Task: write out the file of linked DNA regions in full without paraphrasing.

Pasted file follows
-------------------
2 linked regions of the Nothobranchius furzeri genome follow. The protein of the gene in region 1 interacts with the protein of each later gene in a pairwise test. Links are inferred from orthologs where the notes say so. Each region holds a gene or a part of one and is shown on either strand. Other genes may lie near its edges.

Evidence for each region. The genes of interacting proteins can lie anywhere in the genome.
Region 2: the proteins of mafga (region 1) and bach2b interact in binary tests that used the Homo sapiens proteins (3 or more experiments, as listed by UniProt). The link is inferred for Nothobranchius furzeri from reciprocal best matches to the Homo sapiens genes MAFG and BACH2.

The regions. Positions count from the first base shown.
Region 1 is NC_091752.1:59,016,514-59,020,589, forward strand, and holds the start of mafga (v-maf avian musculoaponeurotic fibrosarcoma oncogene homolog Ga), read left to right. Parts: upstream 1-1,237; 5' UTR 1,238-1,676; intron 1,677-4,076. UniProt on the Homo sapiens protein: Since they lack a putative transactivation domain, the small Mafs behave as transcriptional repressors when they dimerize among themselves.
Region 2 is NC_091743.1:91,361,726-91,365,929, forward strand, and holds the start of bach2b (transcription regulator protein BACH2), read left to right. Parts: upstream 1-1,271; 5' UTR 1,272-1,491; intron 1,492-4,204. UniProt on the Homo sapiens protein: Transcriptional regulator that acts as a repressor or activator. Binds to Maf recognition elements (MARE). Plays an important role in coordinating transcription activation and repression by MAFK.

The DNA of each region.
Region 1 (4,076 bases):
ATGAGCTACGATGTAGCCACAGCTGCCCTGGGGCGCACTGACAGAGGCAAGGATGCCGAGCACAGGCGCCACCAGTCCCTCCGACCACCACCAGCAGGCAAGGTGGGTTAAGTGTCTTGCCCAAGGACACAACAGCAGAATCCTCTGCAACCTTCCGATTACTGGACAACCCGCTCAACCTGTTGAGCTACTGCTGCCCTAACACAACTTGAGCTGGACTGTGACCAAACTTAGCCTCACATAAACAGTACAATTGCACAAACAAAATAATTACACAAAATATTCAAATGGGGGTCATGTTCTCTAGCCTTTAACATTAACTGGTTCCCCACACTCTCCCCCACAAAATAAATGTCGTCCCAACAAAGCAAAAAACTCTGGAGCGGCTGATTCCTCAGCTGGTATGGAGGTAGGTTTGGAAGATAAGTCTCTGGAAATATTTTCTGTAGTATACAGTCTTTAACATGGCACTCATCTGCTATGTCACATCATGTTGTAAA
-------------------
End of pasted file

2 linked regions of the Nothobranchius furzeri genome follow. The protein of the gene in region 1 interacts with the protein of each later gene in a pairwise test. Links are inferred from orthologs where the notes say so. Each region holds a gene or a part of one and is shown on either strand. Other genes may lie near its edges.

Evidence for each region. The genes of interacting proteins can lie anywhere in the genome.
Region 2: the proteins of mafga (region 1) and bach2b interact in binary tests that used the Homo sapiens proteins (3 or more experiments, as listed by UniProt). The link is inferred for Nothobranchius furzeri from reciprocal best matches to the Homo sapiens genes MAFG and BACH2.

The regions. Positions count from the first base shown.
Region 1 is NC_091752.1:59,016,514-59,020,589, forward strand, and holds the start of mafga (v-maf avian musculoaponeurotic fibrosarcoma oncogene homolog Ga), read left to right. Parts: upstream 1-1,237; 5' UTR 1,238-1,676; intron 1,677-4,076. UniProt on the Homo sapiens protein: Since they lack a putative transactivation domain, the small Mafs behave as transcriptional repressors when they dimerize among themselves.
Region 2 is NC_091743.1:91,361,726-91,365,929, forward strand, and holds the start of bach2b (transcription regulator protein BACH2), read left to right. Parts: upstream 1-1,271; 5' UTR 1,272-1,491; intron 1,492-4,204. UniProt on the Homo sapiens protein: Transcriptional regulator that acts as a repressor or activator. Binds to Maf recognition elements (MARE). Plays an important role in coordinating transcription activation and repression by MAFK.

The DNA of each region.
Region 1 (4,076 bases):
ATGAGCTACGATGTAGCCACAGCTGCCCTGGGGCGCACTGACAGAGGCAAGGATGCCGAGCACAGGCGCCACCAGTCCCTCCGACCACCACCAGCAGGCAAGGTGGGTTAAGTGTCTTGCCCAAGGACACAACAGCAGAATCCTCTGCAACCTTCCGATTACTGGACAACCCGCTCAACCTGTTGAGCTACTGCTGCCCTAACACAACTTGAGCTGGACTGTGACCAAACTTAGCCTCACATAAACAGTACAATTGCACAAACAAAATAATTACACAAAATATTCAAATGGGGGTCATGTTCTCTAGCCTTTAACATTAACTGGTTCCCCACACTCTCCCCCACAAAATAAATGTCGTCCCAACAAAGCAAAAAACTCTGGAGCGGCTGATTCCTCAGCTGGTATGGAGGTAGGTTTGGAAGATAAGTCTCTGGAAATATTTTCTGTAGTATACAGTCTTTAACATGGCACTCATCTGCTATGTCACATCATGTTGTAAA